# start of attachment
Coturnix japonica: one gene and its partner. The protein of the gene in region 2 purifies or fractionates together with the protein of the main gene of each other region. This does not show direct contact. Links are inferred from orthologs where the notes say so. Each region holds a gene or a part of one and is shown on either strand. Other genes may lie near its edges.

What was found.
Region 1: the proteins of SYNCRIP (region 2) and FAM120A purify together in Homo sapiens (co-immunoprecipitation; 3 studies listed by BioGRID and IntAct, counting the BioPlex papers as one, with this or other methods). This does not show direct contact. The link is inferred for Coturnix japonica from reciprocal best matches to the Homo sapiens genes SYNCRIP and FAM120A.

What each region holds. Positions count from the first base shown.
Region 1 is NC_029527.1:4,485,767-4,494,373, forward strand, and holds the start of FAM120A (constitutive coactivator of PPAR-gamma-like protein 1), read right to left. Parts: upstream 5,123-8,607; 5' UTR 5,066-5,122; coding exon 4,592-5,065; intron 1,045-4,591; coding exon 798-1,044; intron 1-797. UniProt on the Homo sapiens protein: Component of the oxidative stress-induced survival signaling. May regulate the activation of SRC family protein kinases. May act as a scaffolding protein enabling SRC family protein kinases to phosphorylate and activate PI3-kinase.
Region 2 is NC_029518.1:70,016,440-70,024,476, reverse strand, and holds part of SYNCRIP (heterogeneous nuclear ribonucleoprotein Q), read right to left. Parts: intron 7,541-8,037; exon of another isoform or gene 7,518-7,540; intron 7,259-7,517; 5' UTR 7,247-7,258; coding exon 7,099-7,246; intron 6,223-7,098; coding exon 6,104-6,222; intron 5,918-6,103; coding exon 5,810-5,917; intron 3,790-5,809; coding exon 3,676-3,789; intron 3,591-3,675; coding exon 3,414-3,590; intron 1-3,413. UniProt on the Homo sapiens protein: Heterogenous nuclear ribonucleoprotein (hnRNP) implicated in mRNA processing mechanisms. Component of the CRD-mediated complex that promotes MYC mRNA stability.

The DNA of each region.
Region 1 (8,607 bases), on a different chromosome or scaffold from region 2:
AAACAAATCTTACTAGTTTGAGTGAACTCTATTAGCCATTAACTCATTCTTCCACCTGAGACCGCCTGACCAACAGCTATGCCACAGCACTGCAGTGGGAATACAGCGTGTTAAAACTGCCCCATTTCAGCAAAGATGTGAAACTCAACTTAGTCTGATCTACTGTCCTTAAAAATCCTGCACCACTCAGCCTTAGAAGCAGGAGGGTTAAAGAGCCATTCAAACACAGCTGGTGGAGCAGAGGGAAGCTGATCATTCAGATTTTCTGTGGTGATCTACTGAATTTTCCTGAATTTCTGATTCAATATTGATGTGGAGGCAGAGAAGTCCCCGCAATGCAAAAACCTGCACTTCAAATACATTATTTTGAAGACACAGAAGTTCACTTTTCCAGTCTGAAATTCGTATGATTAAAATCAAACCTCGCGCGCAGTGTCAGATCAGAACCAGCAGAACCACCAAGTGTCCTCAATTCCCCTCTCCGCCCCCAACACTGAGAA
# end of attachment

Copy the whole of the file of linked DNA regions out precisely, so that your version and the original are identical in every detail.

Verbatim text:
Coturnix japonica: one gene and its partner. The protein of the gene in region 2 purifies or fractionates together with the protein of the main gene of each other region. This does not show direct contact. Links are inferred from orthologs where the notes say so. Each region holds a gene or a part of one and is shown on either strand. Other genes may lie near its edges.

What was found.
Region 1: the proteins of SYNCRIP (region 2) and FAM120A purify together in Homo sapiens (co-immunoprecipitation; 3 studies listed by BioGRID and IntAct, counting the BioPlex papers as one, with this or other methods). This does not show direct contact. The link is inferred for Coturnix japonica from reciprocal best matches to the Homo sapiens genes SYNCRIP and FAM120A.

What each region holds. Positions count from the first base shown.
Region 1 is NC_029527.1:4,485,767-4,494,373, forward strand, and holds the start of FAM120A (constitutive coactivator of PPAR-gamma-like protein 1), read right to left. Parts: upstream 5,123-8,607; 5' UTR 5,066-5,122; coding exon 4,592-5,065; intron 1,045-4,591; coding exon 798-1,044; intron 1-797. UniProt on the Homo sapiens protein: Component of the oxidative stress-induced survival signaling. May regulate the activation of SRC family protein kinases. May act as a scaffolding protein enabling SRC family protein kinases to phosphorylate and activate PI3-kinase.
Region 2 is NC_029518.1:70,016,440-70,024,476, reverse strand, and holds part of SYNCRIP (heterogeneous nuclear ribonucleoprotein Q), read right to left. Parts: intron 7,541-8,037; exon of another isoform or gene 7,518-7,540; intron 7,259-7,517; 5' UTR 7,247-7,258; coding exon 7,099-7,246; intron 6,223-7,098; coding exon 6,104-6,222; intron 5,918-6,103; coding exon 5,810-5,917; intron 3,790-5,809; coding exon 3,676-3,789; intron 3,591-3,675; coding exon 3,414-3,590; intron 1-3,413. UniProt on the Homo sapiens protein: Heterogenous nuclear ribonucleoprotein (hnRNP) implicated in mRNA processing mechanisms. Component of the CRD-mediated complex that promotes MYC mRNA stability.

The DNA of each region.
Region 1 (8,607 bases), on a different chromosome or scaffold from region 2:
AAACAAATCTTACTAGTTTGAGTGAACTCTATTAGCCATTAACTCATTCTTCCACCTGAGACCGCCTGACCAACAGCTATGCCACAGCACTGCAGTGGGAATACAGCGTGTTAAAACTGCCCCATTTCAGCAAAGATGTGAAACTCAACTTAGTCTGATCTACTGTCCTTAAAAATCCTGCACCACTCAGCCTTAGAAGCAGGAGGGTTAAAGAGCCATTCAAACACAGCTGGTGGAGCAGAGGGAAGCTGATCATTCAGATTTTCTGTGGTGATCTACTGAATTTTCCTGAATTTCTGATTCAATATTGATGTGGAGGCAGAGAAGTCCCCGCAATGCAAAAACCTGCACTTCAAATACATTATTTTGAAGACACAGAAGTTCACTTTTCCAGTCTGAAATTCGTATGATTAAAATCAAACCTCGCGCGCAGTGTCAGATCAGAACCAGCAGAACCACCAAGTGTCCTCAATTCCCCTCTCCGCCCCCAACACTGAGAA